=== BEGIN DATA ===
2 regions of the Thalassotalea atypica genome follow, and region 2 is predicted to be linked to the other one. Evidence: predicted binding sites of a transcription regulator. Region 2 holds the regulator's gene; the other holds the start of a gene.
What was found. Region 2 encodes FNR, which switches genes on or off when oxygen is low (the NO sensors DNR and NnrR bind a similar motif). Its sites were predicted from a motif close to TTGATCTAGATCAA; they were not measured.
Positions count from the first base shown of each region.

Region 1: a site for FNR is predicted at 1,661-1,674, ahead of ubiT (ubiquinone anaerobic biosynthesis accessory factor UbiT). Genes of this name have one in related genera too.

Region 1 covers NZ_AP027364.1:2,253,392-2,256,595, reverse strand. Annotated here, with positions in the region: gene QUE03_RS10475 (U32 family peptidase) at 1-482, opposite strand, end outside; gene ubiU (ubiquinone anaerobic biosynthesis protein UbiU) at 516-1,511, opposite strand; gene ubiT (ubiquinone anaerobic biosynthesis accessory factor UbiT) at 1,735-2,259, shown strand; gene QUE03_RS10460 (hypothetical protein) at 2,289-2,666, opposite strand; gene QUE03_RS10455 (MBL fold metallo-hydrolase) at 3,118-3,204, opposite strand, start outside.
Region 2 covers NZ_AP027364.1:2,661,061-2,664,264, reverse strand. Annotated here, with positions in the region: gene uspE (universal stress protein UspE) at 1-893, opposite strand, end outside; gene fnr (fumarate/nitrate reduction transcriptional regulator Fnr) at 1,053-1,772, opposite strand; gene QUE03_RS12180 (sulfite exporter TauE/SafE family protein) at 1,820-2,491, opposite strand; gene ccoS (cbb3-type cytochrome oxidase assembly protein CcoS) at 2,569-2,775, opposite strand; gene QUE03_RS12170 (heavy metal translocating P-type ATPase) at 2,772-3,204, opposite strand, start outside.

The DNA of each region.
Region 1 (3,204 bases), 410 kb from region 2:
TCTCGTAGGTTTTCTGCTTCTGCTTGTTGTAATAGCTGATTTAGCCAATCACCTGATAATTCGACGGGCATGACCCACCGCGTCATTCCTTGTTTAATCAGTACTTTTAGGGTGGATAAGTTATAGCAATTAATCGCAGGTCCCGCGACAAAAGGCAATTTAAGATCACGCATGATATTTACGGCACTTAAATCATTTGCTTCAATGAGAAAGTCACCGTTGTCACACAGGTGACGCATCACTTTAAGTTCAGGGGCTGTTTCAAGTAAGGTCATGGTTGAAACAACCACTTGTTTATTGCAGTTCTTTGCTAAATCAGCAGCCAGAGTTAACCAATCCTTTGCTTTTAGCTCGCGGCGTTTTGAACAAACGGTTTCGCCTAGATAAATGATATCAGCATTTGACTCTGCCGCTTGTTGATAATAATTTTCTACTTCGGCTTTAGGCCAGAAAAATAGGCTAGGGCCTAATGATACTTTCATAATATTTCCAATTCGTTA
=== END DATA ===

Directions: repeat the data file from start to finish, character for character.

2 regions of the Thalassotalea atypica genome follow, and region 2 is predicted to be linked to the other one. Evidence: predicted binding sites of a transcription regulator. Region 2 holds the regulator's gene; the other holds the start of a gene.
What was found. Region 2 encodes FNR, which switches genes on or off when oxygen is low (the NO sensors DNR and NnrR bind a similar motif). Its sites were predicted from a motif close to TTGATCTAGATCAA; they were not measured.
Positions count from the first base shown of each region.

Region 1: a site for FNR is predicted at 1,661-1,674, ahead of ubiT (ubiquinone anaerobic biosynthesis accessory factor UbiT). Genes of this name have one in related genera too.

Region 1 covers NZ_AP027364.1:2,253,392-2,256,595, reverse strand. Annotated here, with positions in the region: gene QUE03_RS10475 (U32 family peptidase) at 1-482, opposite strand, end outside; gene ubiU (ubiquinone anaerobic biosynthesis protein UbiU) at 516-1,511, opposite strand; gene ubiT (ubiquinone anaerobic biosynthesis accessory factor UbiT) at 1,735-2,259, shown strand; gene QUE03_RS10460 (hypothetical protein) at 2,289-2,666, opposite strand; gene QUE03_RS10455 (MBL fold metallo-hydrolase) at 3,118-3,204, opposite strand, start outside.
Region 2 covers NZ_AP027364.1:2,661,061-2,664,264, reverse strand. Annotated here, with positions in the region: gene uspE (universal stress protein UspE) at 1-893, opposite strand, end outside; gene fnr (fumarate/nitrate reduction transcriptional regulator Fnr) at 1,053-1,772, opposite strand; gene QUE03_RS12180 (sulfite exporter TauE/SafE family protein) at 1,820-2,491, opposite strand; gene ccoS (cbb3-type cytochrome oxidase assembly protein CcoS) at 2,569-2,775, opposite strand; gene QUE03_RS12170 (heavy metal translocating P-type ATPase) at 2,772-3,204, opposite strand, start outside.

The DNA of each region.
Region 1 (3,204 bases), 410 kb from region 2:
TCTCGTAGGTTTTCTGCTTCTGCTTGTTGTAATAGCTGATTTAGCCAATCACCTGATAATTCGACGGGCATGACCCACCGCGTCATTCCTTGTTTAATCAGTACTTTTAGGGTGGATAAGTTATAGCAATTAATCGCAGGTCCCGCGACAAAAGGCAATTTAAGATCACGCATGATATTTACGGCACTTAAATCATTTGCTTCAATGAGAAAGTCACCGTTGTCACACAGGTGACGCATCACTTTAAGTTCAGGGGCTGTTTCAAGTAAGGTCATGGTTGAAACAACCACTTGTTTATTGCAGTTCTTTGCTAAATCAGCAGCCAGAGTTAACCAATCCTTTGCTTTTAGCTCGCGGCGTTTTGAACAAACGGTTTCGCCTAGATAAATGATATCAGCATTTGACTCTGCCGCTTGTTGATAATAATTTTCTACTTCGGCTTTAGGCCAGAAAAATAGGCTAGGGCCTAATGATACTTTCATAATATTTCCAATTCGTTA